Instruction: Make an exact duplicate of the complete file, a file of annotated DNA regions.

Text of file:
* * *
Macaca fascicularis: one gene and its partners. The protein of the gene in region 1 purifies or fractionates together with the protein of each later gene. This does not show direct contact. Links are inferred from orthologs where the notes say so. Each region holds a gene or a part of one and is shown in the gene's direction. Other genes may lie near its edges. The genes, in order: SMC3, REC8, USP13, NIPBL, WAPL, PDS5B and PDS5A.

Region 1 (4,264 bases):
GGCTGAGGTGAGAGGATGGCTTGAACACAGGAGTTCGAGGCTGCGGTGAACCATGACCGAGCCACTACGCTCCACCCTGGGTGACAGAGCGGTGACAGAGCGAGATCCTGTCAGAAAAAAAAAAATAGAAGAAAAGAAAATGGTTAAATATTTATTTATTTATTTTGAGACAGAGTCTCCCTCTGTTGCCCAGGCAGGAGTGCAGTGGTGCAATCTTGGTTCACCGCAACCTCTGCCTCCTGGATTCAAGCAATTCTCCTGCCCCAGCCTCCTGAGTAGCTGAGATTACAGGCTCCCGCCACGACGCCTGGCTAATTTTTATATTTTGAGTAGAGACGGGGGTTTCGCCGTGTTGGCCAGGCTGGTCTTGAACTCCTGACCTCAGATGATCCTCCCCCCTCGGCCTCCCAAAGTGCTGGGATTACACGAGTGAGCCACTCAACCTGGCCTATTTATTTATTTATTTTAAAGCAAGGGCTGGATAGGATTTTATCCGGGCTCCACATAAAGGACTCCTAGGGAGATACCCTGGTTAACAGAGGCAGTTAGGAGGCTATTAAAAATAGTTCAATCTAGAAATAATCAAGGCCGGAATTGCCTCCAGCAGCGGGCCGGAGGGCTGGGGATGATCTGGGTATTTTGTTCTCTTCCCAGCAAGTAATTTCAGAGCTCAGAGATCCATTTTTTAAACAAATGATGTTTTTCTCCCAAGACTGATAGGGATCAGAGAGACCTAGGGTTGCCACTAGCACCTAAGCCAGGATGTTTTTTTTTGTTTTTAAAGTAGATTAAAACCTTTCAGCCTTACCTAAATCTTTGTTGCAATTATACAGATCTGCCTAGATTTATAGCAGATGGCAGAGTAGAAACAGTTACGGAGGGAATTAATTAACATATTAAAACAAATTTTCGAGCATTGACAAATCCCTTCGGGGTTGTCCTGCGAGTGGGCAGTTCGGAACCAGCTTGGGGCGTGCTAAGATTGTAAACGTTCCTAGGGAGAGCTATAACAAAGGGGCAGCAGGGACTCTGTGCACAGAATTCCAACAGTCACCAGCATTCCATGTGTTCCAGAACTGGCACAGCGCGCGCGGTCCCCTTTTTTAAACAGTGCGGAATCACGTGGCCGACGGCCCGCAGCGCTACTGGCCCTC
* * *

Macaca fascicularis: one gene and its partners. The protein of the gene in region 1 purifies or fractionates together with the protein of each later gene. This does not show direct contact. Links are inferred from orthologs where the notes say so. Each region holds a gene or a part of one and is shown in the gene's direction. Other genes may lie near its edges. The genes, in order: SMC3, REC8, USP13, NIPBL, WAPL, PDS5B and PDS5A.

Region 1 (4,264 bases):
GGCTGAGGTGAGAGGATGGCTTGAACACAGGAGTTCGAGGCTGCGGTGAACCATGACCGAGCCACTACGCTCCACCCTGGGTGACAGAGCGGTGACAGAGCGAGATCCTGTCAGAAAAAAAAAAATAGAAGAAAAGAAAATGGTTAAATATTTATTTATTTATTTTGAGACAGAGTCTCCCTCTGTTGCCCAGGCAGGAGTGCAGTGGTGCAATCTTGGTTCACCGCAACCTCTGCCTCCTGGATTCAAGCAATTCTCCTGCCCCAGCCTCCTGAGTAGCTGAGATTACAGGCTCCCGCCACGACGCCTGGCTAATTTTTATATTTTGAGTAGAGACGGGGGTTTCGCCGTGTTGGCCAGGCTGGTCTTGAACTCCTGACCTCAGATGATCCTCCCCCCTCGGCCTCCCAAAGTGCTGGGATTACACGAGTGAGCCACTCAACCTGGCCTATTTATTTATTTATTTTAAAGCAAGGGCTGGATAGGATTTTATCCGGGCTCCACATAAAGGACTCCTAGGGAGATACCCTGGTTAACAGAGGCAGTTAGGAGGCTATTAAAAATAGTTCAATCTAGAAATAATCAAGGCCGGAATTGCCTCCAGCAGCGGGCCGGAGGGCTGGGGATGATCTGGGTATTTTGTTCTCTTCCCAGCAAGTAATTTCAGAGCTCAGAGATCCATTTTTTAAACAAATGATGTTTTTCTCCCAAGACTGATAGGGATCAGAGAGACCTAGGGTTGCCACTAGCACCTAAGCCAGGATGTTTTTTTTTGTTTTTAAAGTAGATTAAAACCTTTCAGCCTTACCTAAATCTTTGTTGCAATTATACAGATCTGCCTAGATTTATAGCAGATGGCAGAGTAGAAACAGTTACGGAGGGAATTAATTAACATATTAAAACAAATTTTCGAGCATTGACAAATCCCTTCGGGGTTGTCCTGCGAGTGGGCAGTTCGGAACCAGCTTGGGGCGTGCTAAGATTGTAAACGTTCCTAGGGAGAGCTATAACAAAGGGGCAGCAGGGACTCTGTGCACAGAATTCCAACAGTCACCAGCATTCCATGTGTTCCAGAACTGGCACAGCGCGCGCGGTCCCCTTTTTTAAACAGTGCGGAATCACGTGGCCGACGGCCCGCAGCGCTACTGGCCCTC